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Congo African Grey Parrot

Psittacus erithacus erithacus
Conservation Status: 
Endangered on the IUCN Red List, uplisted in December 2016.
Central Africa
Various types of forest: dry, moist, lowland, mountain, and swamp.
African Greys are highly social birds that nest and travel in large groups, although each family group has its own tree. African Greys typically do not form flocks with other species, which is unusual. The juveniles spend their initial 2 to 3 years learning from older birds, acquiring knowledge about safe and toxic plants, child-rearing, nest defense, and predator avoidance. Vultures and hawks are among their predators. The flock employs contact calls to maintain cohesion and alert others of danger. Their diet comprises nuts, fruits, buds, and leaves.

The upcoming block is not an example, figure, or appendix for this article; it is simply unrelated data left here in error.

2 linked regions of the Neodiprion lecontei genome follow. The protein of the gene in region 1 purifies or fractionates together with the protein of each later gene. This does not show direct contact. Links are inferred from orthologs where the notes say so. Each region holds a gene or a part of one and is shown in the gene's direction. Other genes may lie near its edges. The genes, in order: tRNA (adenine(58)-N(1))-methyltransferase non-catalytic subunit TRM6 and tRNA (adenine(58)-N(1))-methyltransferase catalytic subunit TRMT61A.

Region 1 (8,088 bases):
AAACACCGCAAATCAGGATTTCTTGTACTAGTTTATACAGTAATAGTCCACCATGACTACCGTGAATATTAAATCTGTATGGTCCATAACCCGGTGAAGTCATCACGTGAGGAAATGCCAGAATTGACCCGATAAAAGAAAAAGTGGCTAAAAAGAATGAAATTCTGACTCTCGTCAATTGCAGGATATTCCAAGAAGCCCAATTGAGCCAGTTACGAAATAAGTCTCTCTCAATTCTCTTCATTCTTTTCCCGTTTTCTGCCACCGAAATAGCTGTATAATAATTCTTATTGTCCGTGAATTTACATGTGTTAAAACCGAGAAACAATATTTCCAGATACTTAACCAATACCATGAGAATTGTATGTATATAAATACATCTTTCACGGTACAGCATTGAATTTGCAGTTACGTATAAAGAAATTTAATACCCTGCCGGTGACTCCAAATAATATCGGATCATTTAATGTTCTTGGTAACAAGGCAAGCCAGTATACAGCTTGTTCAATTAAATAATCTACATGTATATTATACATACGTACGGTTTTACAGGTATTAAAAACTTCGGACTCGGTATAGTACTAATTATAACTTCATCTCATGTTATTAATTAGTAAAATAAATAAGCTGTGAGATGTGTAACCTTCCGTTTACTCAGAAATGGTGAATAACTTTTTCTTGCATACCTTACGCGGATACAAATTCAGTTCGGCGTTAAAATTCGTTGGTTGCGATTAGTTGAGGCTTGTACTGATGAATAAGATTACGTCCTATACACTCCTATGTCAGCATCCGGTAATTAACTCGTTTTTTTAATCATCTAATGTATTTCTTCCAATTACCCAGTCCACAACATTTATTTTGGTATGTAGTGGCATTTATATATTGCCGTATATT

Greys form lifelong pairs, with each couple selecting a separate tree for their nest. The female occupies a nest hole while the male defends it. Males provide food to the females, and they engage in duets. A clutch typically consists of 2 to 4 eggs, incubated solely by the female for about 30 days, while the male supplies nourishment to his mate. Once the chicks hatch, both parents care for them until they fledge at approximately 12 weeks of age. Subsequently, the young may remain with their parents for 2 to 3 years. A pair may produce two clutches per year.
African Greys were classified as Endangered on the IUCN Red List in December 2016, and their population trend is declining due to illegal pet trade and habitat loss. According to a CITES study, they are the most heavily traded wild bird species. Between 1982 and 2001, over 1.3 million African Greys, including the related Timneh Parrot, were removed from their natural habitats.